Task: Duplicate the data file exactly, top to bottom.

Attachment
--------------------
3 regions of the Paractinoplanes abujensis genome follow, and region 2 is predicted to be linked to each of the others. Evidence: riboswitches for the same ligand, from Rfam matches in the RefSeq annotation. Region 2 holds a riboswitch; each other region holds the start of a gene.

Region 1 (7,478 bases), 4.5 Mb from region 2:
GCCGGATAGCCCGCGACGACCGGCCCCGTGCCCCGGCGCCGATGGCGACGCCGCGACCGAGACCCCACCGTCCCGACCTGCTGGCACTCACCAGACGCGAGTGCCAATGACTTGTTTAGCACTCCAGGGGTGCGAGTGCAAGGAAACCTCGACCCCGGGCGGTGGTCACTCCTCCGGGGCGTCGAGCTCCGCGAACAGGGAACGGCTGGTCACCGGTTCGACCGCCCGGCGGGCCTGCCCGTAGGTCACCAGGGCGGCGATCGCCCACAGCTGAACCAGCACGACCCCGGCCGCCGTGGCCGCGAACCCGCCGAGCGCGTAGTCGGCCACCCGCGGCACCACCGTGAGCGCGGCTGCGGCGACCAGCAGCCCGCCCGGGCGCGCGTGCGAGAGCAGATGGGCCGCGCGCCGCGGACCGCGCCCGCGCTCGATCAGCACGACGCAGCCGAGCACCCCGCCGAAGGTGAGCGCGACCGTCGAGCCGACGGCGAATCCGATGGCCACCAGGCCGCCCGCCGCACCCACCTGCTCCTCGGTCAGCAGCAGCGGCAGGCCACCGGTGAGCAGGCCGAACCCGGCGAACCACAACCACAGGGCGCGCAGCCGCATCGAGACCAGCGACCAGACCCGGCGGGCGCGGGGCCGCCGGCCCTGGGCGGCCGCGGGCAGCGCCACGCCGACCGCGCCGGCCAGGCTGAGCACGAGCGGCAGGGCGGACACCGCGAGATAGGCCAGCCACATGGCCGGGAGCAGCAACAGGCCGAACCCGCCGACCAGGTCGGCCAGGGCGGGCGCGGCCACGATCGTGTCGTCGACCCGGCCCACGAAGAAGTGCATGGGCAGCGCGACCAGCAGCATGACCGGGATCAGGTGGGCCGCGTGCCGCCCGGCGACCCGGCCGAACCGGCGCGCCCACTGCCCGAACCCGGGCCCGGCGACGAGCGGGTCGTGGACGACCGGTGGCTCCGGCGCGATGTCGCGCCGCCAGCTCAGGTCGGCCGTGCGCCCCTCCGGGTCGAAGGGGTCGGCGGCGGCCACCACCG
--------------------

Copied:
3 regions of the Paractinoplanes abujensis genome follow, and region 2 is predicted to be linked to each of the others. Evidence: riboswitches for the same ligand, from Rfam matches in the RefSeq annotation. Region 2 holds a riboswitch; each other region holds the start of a gene.

Region 1 (7,478 bases), 4.5 Mb from region 2:
GCCGGATAGCCCGCGACGACCGGCCCCGTGCCCCGGCGCCGATGGCGACGCCGCGACCGAGACCCCACCGTCCCGACCTGCTGGCACTCACCAGACGCGAGTGCCAATGACTTGTTTAGCACTCCAGGGGTGCGAGTGCAAGGAAACCTCGACCCCGGGCGGTGGTCACTCCTCCGGGGCGTCGAGCTCCGCGAACAGGGAACGGCTGGTCACCGGTTCGACCGCCCGGCGGGCCTGCCCGTAGGTCACCAGGGCGGCGATCGCCCACAGCTGAACCAGCACGACCCCGGCCGCCGTGGCCGCGAACCCGCCGAGCGCGTAGTCGGCCACCCGCGGCACCACCGTGAGCGCGGCTGCGGCGACCAGCAGCCCGCCCGGGCGCGCGTGCGAGAGCAGATGGGCCGCGCGCCGCGGACCGCGCCCGCGCTCGATCAGCACGACGCAGCCGAGCACCCCGCCGAAGGTGAGCGCGACCGTCGAGCCGACGGCGAATCCGATGGCCACCAGGCCGCCCGCCGCACCCACCTGCTCCTCGGTCAGCAGCAGCGGCAGGCCACCGGTGAGCAGGCCGAACCCGGCGAACCACAACCACAGGGCGCGCAGCCGCATCGAGACCAGCGACCAGACCCGGCGGGCGCGGGGCCGCCGGCCCTGGGCGGCCGCGGGCAGCGCCACGCCGACCGCGCCGGCCAGGCTGAGCACGAGCGGCAGGGCGGACACCGCGAGATAGGCCAGCCACATGGCCGGGAGCAGCAACAGGCCGAACCCGCCGACCAGGTCGGCCAGGGCGGGCGCGGCCACGATCGTGTCGTCGACCCGGCCCACGAAGAAGTGCATGGGCAGCGCGACCAGCAGCATGACCGGGATCAGGTGGGCCGCGTGCCGCCCGGCGACCCGGCCGAACCGGCGCGCCCACTGCCCGAACCCGGGCCCGGCGACGAGCGGGTCGTGGACGACCGGTGGCTCCGGCGCGATGTCGCGCCGCCAGCTCAGGTCGGCCGTGCGCCCCTCCGGGTCGAAGGGGTCGGCGGCGGCCACCACCG